BP famously "doesn't do" oil- price forecasts. After 18 months in which crude has ricocheted from just under $100 per barrel to an all-time high of $147, then down to less than $40, and now up to $73 again, you can see their point.
But at the launch of its annual Statistical Review of World Energy last week, its chief executive, Tony Hayward, came close when he ventured "there is a rational argument to say that somewhere between $60 to $90 a barrel is the right sort of level". At the same time, BP continued to claim that there is no geological shortage of oil, and sought to blame the recent volatility on Opec's refusal to open up to Western investment. These arguments are wrong, partial or beside the point.
Mr Hayward justified his price range on the basis that Opec members, who hold the bulk of the world's remaining reserves, need at least $60 per barrel to fund their social programmes while also investing in new fields. At the other end of the scale, recent history suggests that consumers only cut back once the oil price hits $100 per barrel. For that reason, he implied, oil ought to settle somewhere in the $60-$90 range. If only.
So far, the market seems to be with Mr Hayward. The oil price has rebounded since the start of the year, and this week broke through $73 as data suggested the economy may soon be on the mend. This latest uptick prompted Alistair Darling to warn that the oil price "has the potential to be a huge problem as far as the recovery is concerned", and he is right – but probably not yet.
The slump in oil demand caused by the recession has left Opec with enough spare capacity – officially, at least – to supply several years' recovery, and the cartel would be foolish to strangle the upturn at birth. The one scenario which might keep oil in Mr Hayward's range is if we stay mired in recession – but I don't think that's what he had in mind. Nor is it the most likely short-term outcome.
One fundamental problem is that although the economy may be about to rebound, the oil supply probably will not. The precipitous collapse from $147 per barrel has caused upstream investment to slump by $100bn, or 21 per cent. Developing a new field usually takes around six years, so if nervous companies continue to delay investment decisions as the recovery gathers strength, when Opec's current spare capacity is exhausted demand will again outstrip supply and produce another damaging price spike. Shell's chief executive, Jeroen van der Veer, recently warned that this "may already be in the making".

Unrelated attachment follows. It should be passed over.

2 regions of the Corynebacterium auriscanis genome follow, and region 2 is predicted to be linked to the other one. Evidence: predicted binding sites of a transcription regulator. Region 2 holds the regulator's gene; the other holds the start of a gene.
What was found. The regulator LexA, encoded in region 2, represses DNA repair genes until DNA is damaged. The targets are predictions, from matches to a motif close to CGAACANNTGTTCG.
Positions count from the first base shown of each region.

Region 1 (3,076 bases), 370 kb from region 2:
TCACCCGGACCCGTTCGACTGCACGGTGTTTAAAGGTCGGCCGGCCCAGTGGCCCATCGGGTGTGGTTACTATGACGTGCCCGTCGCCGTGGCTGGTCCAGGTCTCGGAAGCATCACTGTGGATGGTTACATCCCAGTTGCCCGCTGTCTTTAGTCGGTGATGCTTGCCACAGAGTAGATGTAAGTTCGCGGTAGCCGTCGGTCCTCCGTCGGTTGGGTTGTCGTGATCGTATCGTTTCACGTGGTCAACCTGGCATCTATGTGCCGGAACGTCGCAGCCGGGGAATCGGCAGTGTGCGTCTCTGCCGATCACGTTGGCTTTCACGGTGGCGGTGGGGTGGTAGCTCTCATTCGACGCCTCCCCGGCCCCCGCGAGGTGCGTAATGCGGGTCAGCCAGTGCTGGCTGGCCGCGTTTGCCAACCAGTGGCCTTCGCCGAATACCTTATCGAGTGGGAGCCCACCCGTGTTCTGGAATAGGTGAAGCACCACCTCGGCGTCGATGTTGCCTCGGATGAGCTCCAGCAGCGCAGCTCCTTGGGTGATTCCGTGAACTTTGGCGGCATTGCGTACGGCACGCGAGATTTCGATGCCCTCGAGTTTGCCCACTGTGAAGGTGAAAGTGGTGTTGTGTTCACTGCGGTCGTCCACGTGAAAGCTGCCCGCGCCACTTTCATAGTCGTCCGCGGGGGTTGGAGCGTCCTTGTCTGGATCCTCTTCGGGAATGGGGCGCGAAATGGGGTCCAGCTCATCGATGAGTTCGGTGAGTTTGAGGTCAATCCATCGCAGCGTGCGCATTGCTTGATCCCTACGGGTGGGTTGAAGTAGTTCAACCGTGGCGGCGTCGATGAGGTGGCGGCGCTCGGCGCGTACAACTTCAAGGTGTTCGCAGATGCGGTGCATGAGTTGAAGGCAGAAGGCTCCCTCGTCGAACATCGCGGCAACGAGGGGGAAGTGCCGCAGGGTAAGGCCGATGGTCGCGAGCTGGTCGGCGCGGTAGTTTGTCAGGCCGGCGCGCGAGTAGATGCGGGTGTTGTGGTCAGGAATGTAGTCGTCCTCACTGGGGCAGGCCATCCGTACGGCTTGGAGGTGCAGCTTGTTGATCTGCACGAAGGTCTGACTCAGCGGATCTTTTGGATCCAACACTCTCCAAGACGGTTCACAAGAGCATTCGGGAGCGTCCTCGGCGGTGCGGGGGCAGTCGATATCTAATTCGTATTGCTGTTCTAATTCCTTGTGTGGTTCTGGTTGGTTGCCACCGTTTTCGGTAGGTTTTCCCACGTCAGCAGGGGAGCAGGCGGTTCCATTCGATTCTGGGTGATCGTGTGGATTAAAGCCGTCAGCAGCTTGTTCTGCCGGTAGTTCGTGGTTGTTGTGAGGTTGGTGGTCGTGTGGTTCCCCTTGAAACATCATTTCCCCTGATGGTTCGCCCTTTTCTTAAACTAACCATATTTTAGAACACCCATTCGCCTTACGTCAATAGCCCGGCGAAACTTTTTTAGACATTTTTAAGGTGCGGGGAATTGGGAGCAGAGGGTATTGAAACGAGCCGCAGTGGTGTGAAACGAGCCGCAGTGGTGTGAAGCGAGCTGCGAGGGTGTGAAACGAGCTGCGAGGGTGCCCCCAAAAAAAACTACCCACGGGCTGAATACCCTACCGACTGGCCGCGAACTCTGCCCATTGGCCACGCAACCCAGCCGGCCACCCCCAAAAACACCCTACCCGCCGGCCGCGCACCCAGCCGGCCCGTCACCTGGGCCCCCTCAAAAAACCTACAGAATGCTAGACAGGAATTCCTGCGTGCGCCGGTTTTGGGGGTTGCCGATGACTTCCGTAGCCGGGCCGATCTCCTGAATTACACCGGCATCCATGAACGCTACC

Even if investment conditions were perfect, it is doubtful we could avoid repeated booms and busts; there are more fundamental forces at work than money. Data in the BP Statistical Review confirms that that non-Opec oil production – the aggregate output from the entire world bar the 12-member cartel – slumped by 600,000 barrels last year. Non-Opec production has long been expected to peak around the end of this decade by many in the industry – including Rex Tillerson, the chief executive of ExxonMobil – and the size of last year's drop suggests that moment may now have arrived. If so, we are in Opec's hands as never before. If not, we soon will be.
Opec may still have lots of oil, but BP's suggestion that all would be well if only the cartel would lift its skirts to the international oil companies is self-serving. It is also wrong, or at least irrelevant.
Opec has failed to materially increase its capacity in the past few years, despite an unprecedented seven years of rising oil prices. The resulting spike and collapse were entirely predictable, and inimical to Opec's interests. If its members could have raised output to prevent this outcome they would have.
The cause of Opec's failure is essentially irrelevant. Whether it was the result of deliberate policy, refusal to allow outside investment or geological constraint – it is now widely feared the cartel has been grossly exaggerating the size of its reserves for decades – makes little practical difference. Whatever the reason, Opec's response is likely to be the same next time we hit the oil supply buffers. Still less are its members likely to give the international oil companies the access they crave.
A steady oil price at the upper end of Mr Hayward's range would be a good thing, shoring up both investment in the oil supply and renewable energy. Gazprom's chairman recently called for the creation of a Global Oil Agency to engineer price stability and protect investment. This is vanishingly unlikely, but without it we will continue to lurch between an oil price so low it throttles future crude supply and one so high it strangles the economy.
David Strahan is the author of The Last Oil Shock: A Survival Guide to the Imminent Extinction of Petroleum Man; lastoilshock.com
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